Explore BrainMass

Writing: Defining vs describing demonstration

How do I re-write this in definition? My instructor says this decribes not defines.

Sitting in my Daughter's bedroom is an old teddy bear. It doesn't look like anything special, just a plain white teddy bear standing about 15 inches tall. It has black buttons for eyes, and the white stuffing is poking out of several holes along the seams. My Daughter named it Whitey. Its fur now is rough from repeated washings. Most people wouldn't even give it a second look. It's just like millions of other raggedy teddy bears. However, although it doesn't look like much, this bear is very special to my Daughter.
This teddy bear was a gift from me when she was a child. It was one of the few presents I bought that she loved. She has slept with it every night and still does. I remember her crying when its eyes fell off, and my Wife had to carefully sewed two buttons on to replace them. Its history gives it a personality that is priceless to me, and my Daughter. Now, my hopes are she will save Whitey for when she has children.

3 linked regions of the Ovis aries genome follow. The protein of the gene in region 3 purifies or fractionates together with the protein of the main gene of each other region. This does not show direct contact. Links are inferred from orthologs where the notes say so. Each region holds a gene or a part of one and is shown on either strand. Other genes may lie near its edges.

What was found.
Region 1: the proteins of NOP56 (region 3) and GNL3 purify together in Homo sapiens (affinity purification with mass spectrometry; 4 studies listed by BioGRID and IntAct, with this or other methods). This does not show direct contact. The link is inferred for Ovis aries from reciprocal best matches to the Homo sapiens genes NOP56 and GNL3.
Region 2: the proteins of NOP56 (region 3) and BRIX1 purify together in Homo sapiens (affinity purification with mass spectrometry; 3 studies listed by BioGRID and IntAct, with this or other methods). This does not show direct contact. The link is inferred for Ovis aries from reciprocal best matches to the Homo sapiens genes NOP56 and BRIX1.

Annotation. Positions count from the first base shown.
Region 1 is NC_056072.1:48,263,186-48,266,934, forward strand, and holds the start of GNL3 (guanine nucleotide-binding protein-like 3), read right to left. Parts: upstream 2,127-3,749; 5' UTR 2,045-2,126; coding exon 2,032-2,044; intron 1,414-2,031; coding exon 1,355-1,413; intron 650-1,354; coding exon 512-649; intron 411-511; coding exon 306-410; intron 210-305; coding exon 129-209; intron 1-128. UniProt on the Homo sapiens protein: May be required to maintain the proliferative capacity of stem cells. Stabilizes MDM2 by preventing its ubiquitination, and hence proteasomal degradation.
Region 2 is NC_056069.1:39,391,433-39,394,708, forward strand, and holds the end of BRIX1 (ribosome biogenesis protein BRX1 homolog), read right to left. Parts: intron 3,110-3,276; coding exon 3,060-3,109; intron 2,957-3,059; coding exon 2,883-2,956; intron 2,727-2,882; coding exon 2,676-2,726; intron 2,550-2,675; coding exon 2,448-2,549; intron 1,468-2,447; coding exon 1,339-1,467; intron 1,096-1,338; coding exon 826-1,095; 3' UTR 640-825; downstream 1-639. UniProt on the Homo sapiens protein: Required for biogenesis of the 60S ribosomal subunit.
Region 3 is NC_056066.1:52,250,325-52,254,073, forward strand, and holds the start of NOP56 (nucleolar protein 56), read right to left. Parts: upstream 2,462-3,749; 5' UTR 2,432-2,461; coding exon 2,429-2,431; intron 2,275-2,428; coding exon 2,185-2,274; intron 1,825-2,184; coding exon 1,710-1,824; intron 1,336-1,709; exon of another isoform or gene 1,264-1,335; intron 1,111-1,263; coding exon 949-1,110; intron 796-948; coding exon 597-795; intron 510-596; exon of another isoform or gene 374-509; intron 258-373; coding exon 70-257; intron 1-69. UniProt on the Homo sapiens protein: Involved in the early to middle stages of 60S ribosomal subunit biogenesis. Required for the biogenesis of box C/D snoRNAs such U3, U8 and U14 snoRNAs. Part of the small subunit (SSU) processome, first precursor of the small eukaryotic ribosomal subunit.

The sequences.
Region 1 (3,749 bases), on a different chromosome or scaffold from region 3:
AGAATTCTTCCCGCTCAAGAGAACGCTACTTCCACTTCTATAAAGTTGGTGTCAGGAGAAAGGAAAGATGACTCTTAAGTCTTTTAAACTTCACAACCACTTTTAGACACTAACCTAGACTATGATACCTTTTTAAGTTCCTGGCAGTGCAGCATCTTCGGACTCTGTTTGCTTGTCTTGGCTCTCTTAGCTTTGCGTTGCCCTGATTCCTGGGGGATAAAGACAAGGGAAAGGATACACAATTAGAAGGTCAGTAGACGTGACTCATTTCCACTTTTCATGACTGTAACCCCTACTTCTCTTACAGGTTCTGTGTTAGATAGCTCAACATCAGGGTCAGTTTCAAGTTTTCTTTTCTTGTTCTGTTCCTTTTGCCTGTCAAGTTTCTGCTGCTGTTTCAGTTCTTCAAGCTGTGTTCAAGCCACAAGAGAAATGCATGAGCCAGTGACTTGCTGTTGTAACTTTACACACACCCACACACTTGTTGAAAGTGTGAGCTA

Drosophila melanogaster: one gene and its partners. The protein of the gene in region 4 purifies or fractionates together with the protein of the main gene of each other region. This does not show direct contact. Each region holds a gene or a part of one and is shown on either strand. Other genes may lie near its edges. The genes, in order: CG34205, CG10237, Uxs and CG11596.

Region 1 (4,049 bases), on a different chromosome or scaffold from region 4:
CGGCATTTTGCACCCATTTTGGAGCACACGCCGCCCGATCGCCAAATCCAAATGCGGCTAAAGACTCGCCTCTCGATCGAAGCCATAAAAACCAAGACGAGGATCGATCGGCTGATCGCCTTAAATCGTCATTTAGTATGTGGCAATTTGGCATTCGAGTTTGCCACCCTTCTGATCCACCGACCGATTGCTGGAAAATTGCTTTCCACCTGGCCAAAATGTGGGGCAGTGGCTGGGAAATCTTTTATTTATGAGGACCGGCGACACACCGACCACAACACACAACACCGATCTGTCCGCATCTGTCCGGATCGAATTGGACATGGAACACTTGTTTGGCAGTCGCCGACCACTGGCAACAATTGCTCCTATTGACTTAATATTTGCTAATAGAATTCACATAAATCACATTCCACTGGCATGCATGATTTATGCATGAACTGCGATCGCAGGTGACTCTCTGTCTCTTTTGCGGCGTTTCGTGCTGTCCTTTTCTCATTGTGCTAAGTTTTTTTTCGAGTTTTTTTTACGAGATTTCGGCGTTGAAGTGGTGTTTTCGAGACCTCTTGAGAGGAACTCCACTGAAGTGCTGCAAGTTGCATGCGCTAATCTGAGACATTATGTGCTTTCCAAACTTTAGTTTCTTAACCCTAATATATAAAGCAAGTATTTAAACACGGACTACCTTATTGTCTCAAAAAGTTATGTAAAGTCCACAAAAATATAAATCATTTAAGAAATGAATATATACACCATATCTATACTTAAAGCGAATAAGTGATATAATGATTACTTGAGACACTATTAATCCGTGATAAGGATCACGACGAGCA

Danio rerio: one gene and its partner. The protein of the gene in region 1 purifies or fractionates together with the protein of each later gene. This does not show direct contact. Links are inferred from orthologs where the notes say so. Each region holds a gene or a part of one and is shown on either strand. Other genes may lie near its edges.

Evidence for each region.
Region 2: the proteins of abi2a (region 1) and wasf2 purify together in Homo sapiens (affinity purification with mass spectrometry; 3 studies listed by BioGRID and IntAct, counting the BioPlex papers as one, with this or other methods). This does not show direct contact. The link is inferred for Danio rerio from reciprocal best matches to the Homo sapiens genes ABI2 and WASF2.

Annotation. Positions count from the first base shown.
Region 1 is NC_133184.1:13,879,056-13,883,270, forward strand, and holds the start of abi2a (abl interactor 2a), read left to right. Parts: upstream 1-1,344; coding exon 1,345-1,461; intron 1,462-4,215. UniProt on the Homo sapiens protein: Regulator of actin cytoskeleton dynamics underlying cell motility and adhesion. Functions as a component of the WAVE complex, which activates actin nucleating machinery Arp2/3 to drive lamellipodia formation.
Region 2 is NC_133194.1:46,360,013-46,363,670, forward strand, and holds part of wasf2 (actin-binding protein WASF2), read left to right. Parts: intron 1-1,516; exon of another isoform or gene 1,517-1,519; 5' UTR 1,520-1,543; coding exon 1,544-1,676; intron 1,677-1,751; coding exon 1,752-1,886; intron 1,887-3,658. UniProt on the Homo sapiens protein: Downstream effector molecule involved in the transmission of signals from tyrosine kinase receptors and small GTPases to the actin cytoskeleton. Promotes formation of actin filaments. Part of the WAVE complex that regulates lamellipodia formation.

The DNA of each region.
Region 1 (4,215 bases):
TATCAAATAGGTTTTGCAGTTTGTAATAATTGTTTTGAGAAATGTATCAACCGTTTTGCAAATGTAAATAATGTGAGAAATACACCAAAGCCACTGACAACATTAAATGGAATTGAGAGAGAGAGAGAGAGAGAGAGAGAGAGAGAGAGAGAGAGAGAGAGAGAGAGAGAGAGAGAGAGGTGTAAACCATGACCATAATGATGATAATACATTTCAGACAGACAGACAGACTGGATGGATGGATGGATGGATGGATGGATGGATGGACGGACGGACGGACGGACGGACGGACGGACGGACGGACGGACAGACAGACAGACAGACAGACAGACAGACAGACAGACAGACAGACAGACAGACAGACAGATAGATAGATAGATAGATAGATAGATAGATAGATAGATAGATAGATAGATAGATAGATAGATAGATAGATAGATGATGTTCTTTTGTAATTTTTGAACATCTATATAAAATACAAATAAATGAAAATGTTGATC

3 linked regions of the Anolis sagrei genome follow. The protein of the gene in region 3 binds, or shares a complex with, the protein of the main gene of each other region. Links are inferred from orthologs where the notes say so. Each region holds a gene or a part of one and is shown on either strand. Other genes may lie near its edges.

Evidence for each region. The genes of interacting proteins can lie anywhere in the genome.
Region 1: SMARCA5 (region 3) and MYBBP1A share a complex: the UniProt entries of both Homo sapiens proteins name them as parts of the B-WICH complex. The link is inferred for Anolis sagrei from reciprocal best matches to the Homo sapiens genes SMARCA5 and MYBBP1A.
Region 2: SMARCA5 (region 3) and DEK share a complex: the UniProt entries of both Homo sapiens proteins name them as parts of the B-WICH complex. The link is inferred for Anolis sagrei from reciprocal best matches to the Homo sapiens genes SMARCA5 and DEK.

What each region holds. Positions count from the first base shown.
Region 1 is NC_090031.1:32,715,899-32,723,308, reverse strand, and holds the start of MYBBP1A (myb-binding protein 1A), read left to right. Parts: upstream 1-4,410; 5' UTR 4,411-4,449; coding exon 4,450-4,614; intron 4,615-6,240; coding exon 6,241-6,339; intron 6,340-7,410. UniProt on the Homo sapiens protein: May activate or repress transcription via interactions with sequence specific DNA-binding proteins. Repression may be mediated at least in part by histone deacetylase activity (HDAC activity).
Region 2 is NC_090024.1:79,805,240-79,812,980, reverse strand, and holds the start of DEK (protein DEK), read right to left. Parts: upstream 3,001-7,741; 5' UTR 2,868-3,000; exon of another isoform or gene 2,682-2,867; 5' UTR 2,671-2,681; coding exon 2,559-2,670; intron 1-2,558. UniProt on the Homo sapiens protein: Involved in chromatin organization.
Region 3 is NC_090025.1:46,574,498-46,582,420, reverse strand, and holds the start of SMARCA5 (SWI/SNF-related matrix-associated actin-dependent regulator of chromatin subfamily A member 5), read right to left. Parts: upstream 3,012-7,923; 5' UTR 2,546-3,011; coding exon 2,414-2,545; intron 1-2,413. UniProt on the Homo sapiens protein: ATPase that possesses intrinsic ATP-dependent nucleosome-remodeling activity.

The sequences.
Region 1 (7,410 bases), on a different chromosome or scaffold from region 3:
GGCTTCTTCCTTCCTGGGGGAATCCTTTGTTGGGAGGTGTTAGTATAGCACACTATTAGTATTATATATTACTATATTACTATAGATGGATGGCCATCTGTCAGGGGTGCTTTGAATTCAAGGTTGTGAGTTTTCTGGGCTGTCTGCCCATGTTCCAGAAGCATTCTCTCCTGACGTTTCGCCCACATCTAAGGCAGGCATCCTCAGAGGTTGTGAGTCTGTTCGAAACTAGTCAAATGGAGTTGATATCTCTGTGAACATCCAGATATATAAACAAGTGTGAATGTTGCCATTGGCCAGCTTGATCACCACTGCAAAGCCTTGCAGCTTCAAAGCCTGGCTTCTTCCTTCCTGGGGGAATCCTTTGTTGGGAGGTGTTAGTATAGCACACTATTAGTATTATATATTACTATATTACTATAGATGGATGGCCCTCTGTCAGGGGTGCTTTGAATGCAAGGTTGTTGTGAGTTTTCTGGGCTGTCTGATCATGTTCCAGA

Solution Preview

Ask yourself this: What IS a teddy bear, exactly?

When defining, there are two levels of definition. There is the denotative meaning of words and the connotative meaning. The denotative meaning is the dictionary definition of a word. The origin of the "teddy bear" can be found at this website:

Essentially, the name "teddy" came from U.S. President Theodore Roosevelt who was an avid hunter and sportsman. He once went on what was supposed to be a bear hunt but what actually turned out to be what we would today term a ...

Solution Summary

The defining versus describing demonstration in writing are examined.